Jakarta. International human rights advocacy group Human Rights Watch urged President Joko Widodo’s administration to lift a ban on the Ahmadiyah religious community placed by local authorities in Subang, West Java.
The New York-based watchdog said Subang district officials and Muslim clerics issued a letter that bans all Ahmadiyah activities in Central Subang on Jan. 29. The following day, they placed a banner outside the Ahmadiyah mosque stating that it was closed.
The three-page letter was signed by Tatang Supriyatna, head of Subang district, five other local officials and four Muslim clerics who support the ban. The Subang guarantors include its police chief, the district Indonesian Military (TNI) commander, the local Religious Affairs Ministry representative and the chief of Sukamelang village, where many Ahmadiyah live.
Phelim Kine, deputy Asia director at Human Rights Watch, said the Subang officials who tried to prevent the Ahmadiyah community from practicing their faith seem oblivious to religious freedom.
“Indonesian officials should be at the forefront of defending rights protected under the constitution and international law, not issuing unlawful prohibitions that undermine them,” Kine said in a statement received on Thursday (11/02).
The 400-member Ahmadiyah community in Subang has been a target of official harassment and intimidation since October last year, the HRW said. The construction of an Ahmadiyah mosque in Sukamelang village is currently sought to be stopped due to lack of permit, which the Ahmadis claimed had a valid construction permit issued in 2004.
According to HRW, the recent intimidation occurred on Jan. 16, when a neighborhood leader, Amir Syaripudin, accused the Ahmadiyah in a letter to the Sukamelang village chief of “blasphemy against Islam” and implied that there could be violence against the Ahmadiyah unless the local government curbed their activities.
The Subang district chief Tatang Supriyatna responded by convening a meeting on Jan. 29 with the leaders of the Ahmadiyah community and local government and security officials, pressuring the community “to disband” and to convert to Sunni Islam.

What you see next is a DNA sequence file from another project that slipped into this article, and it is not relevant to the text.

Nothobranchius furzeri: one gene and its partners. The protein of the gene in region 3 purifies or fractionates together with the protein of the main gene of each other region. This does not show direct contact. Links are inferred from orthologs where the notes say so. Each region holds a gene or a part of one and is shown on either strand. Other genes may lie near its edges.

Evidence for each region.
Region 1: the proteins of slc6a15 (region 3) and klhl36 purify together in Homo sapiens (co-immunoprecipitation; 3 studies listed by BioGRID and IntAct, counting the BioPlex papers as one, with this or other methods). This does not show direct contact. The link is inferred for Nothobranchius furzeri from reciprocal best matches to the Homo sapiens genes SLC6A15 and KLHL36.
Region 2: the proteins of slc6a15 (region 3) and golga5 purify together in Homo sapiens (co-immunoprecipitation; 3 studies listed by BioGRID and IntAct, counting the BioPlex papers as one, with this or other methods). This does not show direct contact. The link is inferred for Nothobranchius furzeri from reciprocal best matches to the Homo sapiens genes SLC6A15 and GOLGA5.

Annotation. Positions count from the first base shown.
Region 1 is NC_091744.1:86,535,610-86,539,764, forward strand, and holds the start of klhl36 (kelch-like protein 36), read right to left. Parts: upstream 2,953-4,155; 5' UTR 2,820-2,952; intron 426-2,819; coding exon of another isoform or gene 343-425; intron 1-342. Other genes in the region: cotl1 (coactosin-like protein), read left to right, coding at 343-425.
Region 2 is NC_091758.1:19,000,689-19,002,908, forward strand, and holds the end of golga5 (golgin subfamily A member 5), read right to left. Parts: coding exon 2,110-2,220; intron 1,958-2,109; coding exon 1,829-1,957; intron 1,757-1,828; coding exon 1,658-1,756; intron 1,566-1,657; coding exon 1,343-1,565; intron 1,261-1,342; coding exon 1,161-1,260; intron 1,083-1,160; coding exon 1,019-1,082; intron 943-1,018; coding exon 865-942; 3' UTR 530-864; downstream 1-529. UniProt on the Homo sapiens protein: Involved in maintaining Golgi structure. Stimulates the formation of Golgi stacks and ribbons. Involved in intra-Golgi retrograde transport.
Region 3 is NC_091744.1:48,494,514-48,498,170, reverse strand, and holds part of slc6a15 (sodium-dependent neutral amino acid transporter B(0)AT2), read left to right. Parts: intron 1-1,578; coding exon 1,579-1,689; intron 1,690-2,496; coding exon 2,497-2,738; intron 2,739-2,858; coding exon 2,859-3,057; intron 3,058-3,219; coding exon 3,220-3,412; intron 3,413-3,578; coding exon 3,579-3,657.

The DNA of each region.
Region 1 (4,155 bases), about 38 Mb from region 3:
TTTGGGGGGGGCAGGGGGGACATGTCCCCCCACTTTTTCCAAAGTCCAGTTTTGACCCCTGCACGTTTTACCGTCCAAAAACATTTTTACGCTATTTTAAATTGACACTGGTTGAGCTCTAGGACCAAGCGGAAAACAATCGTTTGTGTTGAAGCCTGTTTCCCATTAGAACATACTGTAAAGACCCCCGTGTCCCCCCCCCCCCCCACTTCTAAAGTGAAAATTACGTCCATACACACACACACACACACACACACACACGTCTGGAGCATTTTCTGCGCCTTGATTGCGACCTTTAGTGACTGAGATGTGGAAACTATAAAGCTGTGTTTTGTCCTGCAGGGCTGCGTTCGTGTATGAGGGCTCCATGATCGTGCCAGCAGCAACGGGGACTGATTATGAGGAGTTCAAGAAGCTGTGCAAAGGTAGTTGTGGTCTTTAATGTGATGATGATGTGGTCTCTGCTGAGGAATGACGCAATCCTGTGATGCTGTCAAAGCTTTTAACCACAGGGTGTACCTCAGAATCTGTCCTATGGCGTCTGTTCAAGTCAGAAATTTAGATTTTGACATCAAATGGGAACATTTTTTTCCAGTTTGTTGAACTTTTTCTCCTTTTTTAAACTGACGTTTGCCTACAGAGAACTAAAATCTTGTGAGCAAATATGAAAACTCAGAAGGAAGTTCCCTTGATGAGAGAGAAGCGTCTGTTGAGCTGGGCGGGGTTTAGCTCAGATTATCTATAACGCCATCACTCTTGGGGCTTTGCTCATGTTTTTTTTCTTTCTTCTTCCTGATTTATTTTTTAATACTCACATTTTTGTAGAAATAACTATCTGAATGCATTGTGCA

The following day, Supriyatna had a banner placed outside the Ahmadiyah mosque that says the property is officially “Closed/Banned” and lists the names of the 10 officials and clerics who support the ban.
“Jokowi needs to demonstrate the political will to protect the rights of religious minorities by both taking action against officials who seek to deny those rights and repealing discriminatory legislation, “ Kine said, adding that Jokowi’s silence is giving free rein to people abusing the Ahmadiyah.
The harassment and intimidation of the Ahmadiyah in Subang coincides with similar persecution on Bangka Island, where the local government’s threat of expulsion prompted the police on Feb. 5 to evacuate the community’s women and children due to fears of violence.
Indonesia’s Ahmadiyah have been under threat since June 2008, when the government of then-president Susilo Bambang Yudhoyono signed a national decree ordering the Ahmadiyah community to “stop spreading interpretations and activities that deviate from the principal teachings of Islam.”
Violators are subject to up to five years in prison.
The Ahmadiyah have long suffered persecution in Indonesia. They identify themselves as Muslims, but differ in opinion on whether Muhammad was the “final” monotheist prophet. Consequently, some Muslims perceive the Ahmadiyah as heretics.